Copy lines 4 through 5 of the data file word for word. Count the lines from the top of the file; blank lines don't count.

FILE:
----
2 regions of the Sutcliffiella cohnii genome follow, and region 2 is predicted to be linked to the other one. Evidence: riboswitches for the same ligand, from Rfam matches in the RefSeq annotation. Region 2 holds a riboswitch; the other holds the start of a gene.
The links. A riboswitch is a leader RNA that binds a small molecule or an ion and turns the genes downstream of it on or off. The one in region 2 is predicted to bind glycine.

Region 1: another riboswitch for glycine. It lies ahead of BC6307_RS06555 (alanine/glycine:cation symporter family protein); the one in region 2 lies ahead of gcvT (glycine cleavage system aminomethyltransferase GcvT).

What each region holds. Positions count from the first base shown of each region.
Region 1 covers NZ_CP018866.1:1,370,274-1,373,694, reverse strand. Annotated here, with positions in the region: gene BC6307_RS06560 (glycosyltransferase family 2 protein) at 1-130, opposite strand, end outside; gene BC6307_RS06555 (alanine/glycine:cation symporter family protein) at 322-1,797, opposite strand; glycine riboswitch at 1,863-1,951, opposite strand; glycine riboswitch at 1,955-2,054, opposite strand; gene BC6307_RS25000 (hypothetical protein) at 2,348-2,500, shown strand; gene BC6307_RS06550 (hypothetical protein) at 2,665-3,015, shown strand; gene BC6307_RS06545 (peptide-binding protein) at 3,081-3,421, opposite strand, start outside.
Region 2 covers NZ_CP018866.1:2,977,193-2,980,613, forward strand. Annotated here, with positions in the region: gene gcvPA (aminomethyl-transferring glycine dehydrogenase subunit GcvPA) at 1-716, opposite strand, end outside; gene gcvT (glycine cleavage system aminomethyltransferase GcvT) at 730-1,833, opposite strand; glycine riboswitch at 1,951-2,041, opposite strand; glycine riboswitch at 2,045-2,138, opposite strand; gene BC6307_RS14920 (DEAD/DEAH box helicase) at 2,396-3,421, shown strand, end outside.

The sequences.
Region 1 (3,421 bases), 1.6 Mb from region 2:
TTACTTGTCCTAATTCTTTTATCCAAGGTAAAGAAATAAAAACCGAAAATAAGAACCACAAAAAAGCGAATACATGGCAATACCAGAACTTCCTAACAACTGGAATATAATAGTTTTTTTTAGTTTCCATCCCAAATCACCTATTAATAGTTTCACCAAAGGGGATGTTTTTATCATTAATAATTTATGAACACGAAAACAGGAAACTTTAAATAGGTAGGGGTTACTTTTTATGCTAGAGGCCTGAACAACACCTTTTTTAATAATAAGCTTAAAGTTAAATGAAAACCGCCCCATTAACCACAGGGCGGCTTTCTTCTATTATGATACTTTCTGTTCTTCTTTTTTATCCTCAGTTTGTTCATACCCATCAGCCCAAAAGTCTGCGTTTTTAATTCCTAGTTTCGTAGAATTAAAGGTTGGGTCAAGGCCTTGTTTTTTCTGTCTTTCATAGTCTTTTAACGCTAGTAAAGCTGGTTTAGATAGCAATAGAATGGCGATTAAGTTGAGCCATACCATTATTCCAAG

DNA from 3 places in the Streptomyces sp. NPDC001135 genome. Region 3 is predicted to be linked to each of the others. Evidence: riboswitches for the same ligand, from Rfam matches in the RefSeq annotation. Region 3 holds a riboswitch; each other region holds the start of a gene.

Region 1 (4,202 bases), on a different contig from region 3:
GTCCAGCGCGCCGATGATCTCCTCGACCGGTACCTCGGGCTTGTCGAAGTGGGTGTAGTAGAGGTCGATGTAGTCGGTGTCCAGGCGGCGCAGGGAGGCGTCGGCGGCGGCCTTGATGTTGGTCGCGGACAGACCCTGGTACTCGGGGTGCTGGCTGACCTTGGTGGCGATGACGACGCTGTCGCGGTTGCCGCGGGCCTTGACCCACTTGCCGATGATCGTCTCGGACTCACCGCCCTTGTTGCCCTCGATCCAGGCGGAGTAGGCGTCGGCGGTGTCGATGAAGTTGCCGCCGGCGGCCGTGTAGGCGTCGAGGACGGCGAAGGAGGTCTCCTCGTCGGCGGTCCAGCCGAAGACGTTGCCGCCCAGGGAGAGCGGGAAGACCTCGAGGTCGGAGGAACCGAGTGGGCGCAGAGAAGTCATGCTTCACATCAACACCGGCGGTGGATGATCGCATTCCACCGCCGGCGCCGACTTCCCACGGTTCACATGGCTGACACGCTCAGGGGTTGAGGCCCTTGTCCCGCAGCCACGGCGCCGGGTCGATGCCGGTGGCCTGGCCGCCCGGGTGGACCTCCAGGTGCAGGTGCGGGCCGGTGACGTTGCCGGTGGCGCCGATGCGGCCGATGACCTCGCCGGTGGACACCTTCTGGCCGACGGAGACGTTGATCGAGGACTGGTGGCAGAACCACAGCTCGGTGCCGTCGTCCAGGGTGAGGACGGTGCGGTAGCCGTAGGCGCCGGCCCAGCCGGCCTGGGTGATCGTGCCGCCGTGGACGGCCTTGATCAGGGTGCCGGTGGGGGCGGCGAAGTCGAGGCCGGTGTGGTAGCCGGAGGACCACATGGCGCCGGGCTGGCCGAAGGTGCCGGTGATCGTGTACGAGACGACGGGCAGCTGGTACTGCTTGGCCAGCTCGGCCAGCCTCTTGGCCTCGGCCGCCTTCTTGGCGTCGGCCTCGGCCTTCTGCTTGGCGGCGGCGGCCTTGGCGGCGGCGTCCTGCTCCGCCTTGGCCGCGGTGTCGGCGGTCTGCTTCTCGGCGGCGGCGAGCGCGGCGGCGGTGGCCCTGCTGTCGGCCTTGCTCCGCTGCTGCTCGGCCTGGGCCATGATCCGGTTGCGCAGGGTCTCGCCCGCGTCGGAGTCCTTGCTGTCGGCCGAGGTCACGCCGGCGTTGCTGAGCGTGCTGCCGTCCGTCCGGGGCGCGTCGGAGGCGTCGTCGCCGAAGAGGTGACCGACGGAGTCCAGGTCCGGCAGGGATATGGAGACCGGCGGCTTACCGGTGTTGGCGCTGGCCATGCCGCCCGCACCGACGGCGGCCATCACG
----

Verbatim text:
What each region holds. Positions count from the first base shown of each region.
Region 1 covers NZ_CP018866.1:1,370,274-1,373,694, reverse strand. Annotated here, with positions in the region: gene BC6307_RS06560 (glycosyltransferase family 2 protein) at 1-130, opposite strand, end outside; gene BC6307_RS06555 (alanine/glycine:cation symporter family protein) at 322-1,797, opposite strand; glycine riboswitch at 1,863-1,951, opposite strand; glycine riboswitch at 1,955-2,054, opposite strand; gene BC6307_RS25000 (hypothetical protein) at 2,348-2,500, shown strand; gene BC6307_RS06550 (hypothetical protein) at 2,665-3,015, shown strand; gene BC6307_RS06545 (peptide-binding protein) at 3,081-3,421, opposite strand, start outside.